In many ways, he represented Kirby. Kirby was in part a loner whose greatest productions were intertwined with others. He painted a glorious and heroic picture of destruction. It was Kirby’s work, chock-full of detail and expressionistic gesture, that most greatly heralded the amazing success of action comics today. And that success has threatened to devour every other genre in the comics market at many junctures. Like the Surfer, Kirby broke free of a monolithic giant, Marvel Comics, to go out on his own, but he was always best known for his earliest work.
It was that early work, with writer Stan Lee, that sowed the seeds of Marvel’s success.
Lee and Kirby conceptualized a new breed of hero, one who had the same type of faults and foibles that we all have. Kirby brought that vision to life, giving us dynamic figures that weren’t the usual straight-jawed leading men of the comics pages. He wasn’t afraid to make a character ugly the Hulk, the Thing or unusual looking OMAC, the Surfer because he knew that the character’s inner self and actions would win readers over.
Kirby was also the first artist to break the barriers of comics panels and ignite action that exploded across the page. Before Kirby, comics companies wanted to cram as many panels on a page as possible, and when a Nazi or some bad guy got his due, it was in the form of an anemic punch to the jaw.
Not in Kirby’s comics. He often unleashed a behemoth of violent energy, with one panel covering an entire page — or, when the rage couldn’t be contained, two pages! People were sent crashing and hurtling through the panels, sprawling with the expansive verve that Kirby brought to all of his work.
Reading a Kirby book was a rush; it was a way of centering all the troubles in your life that you couldn’t understand or control and — BLAM! — sending them sailing into the background as you surfed into a world of unreality that made the real world a bit more bearable.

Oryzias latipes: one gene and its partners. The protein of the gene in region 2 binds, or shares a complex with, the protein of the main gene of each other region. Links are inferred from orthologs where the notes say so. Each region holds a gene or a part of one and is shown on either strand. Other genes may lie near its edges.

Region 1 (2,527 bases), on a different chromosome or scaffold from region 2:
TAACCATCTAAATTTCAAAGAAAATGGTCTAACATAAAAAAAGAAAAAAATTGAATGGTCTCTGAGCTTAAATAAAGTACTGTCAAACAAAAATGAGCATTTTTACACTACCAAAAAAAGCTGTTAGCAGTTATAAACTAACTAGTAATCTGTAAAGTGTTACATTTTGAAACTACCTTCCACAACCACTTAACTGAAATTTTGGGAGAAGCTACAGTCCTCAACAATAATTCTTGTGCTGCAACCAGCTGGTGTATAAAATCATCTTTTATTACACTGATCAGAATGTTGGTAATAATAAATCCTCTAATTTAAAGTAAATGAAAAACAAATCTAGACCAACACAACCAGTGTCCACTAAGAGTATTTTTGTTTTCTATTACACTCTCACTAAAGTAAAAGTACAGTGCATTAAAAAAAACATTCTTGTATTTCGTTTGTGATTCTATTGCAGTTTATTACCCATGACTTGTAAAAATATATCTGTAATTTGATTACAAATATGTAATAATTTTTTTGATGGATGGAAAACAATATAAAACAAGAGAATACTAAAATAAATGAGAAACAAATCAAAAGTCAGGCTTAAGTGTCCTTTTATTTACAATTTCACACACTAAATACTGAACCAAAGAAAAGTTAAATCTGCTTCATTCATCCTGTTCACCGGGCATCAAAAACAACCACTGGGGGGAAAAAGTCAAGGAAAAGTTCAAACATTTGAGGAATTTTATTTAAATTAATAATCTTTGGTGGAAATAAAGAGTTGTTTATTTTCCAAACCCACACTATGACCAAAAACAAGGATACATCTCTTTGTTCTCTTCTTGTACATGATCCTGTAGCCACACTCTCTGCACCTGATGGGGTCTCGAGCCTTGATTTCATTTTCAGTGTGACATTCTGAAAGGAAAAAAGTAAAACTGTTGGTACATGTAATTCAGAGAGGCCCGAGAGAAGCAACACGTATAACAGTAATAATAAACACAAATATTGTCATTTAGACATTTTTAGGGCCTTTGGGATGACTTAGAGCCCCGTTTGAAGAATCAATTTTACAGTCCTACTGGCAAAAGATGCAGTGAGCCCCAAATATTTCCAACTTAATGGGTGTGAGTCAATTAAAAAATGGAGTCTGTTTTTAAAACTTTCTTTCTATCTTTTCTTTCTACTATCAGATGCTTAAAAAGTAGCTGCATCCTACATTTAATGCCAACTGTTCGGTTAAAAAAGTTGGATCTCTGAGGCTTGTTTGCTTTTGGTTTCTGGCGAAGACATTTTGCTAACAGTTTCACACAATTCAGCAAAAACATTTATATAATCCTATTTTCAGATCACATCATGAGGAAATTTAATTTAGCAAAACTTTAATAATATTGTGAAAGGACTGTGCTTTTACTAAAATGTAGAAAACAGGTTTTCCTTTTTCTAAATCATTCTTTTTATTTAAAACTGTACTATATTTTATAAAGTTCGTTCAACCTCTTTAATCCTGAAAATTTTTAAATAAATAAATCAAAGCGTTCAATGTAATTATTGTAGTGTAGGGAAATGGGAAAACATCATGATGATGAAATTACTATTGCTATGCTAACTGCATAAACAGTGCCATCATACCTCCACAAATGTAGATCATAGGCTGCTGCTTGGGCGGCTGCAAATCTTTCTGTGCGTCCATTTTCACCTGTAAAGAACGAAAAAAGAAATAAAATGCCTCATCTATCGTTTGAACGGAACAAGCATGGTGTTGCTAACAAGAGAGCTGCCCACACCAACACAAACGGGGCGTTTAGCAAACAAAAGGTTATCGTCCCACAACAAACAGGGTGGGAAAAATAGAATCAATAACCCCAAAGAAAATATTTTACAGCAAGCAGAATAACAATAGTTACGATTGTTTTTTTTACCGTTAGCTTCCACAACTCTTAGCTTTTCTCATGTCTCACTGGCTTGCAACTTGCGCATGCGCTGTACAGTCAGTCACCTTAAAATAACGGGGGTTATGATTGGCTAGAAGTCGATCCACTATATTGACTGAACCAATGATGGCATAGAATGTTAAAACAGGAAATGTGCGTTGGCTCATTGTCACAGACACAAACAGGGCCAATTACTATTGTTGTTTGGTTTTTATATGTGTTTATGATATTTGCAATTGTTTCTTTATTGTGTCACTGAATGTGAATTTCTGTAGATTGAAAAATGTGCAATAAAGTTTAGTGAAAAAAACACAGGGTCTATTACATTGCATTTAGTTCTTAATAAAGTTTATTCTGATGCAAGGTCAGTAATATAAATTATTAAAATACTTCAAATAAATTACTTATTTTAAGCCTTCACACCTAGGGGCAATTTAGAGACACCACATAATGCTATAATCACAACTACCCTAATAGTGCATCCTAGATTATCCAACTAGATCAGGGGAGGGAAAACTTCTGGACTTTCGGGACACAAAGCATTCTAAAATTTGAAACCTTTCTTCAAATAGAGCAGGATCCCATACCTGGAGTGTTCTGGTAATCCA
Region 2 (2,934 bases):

Kirby was never regarded as one of the more highbrow comic artists. He never reached the literary sophistication of later artists such as Neil Gaiman or Alan Moore. But to compare his work to them is unfair; it’s like comparing a great action picture to a more sober work.
His work had a beauty and a style all its own. It was everything a comic book should be. It was brilliant storytelling. It was mythology. It was power. It was a kid’s dream, a kid’s escape from the reality captured so bittersweetly in the “adult” comics. It was a four-color transcendence of reality that fit so perfectly into the imagination not yet sold out for grown-up concerns.
In many people’s minds, the images that Jack Kirby created will be forever entwined with their childhoods. The influence that Kirby had will be felt not only in the comics field he helped give birth to, but in a popular culture that collected his images and recycled them into the subconscious.
When Kirby died, several of us returned to our place of initiation. Countless people, comics fans present and past, remembered the time when we first came upon the fantastic characters that Kirby helped breathe to life, and remembered the life events those images are indelibly tattooed onto. Those, and the memories and fantasies that Kirby’s creations will continue to spawn, will be his greatest legacy.
That legacy continues today, three decades later, with every new movie that comes out featuring a character beholden to Kirby for its inception.
The King is dead, long live the King.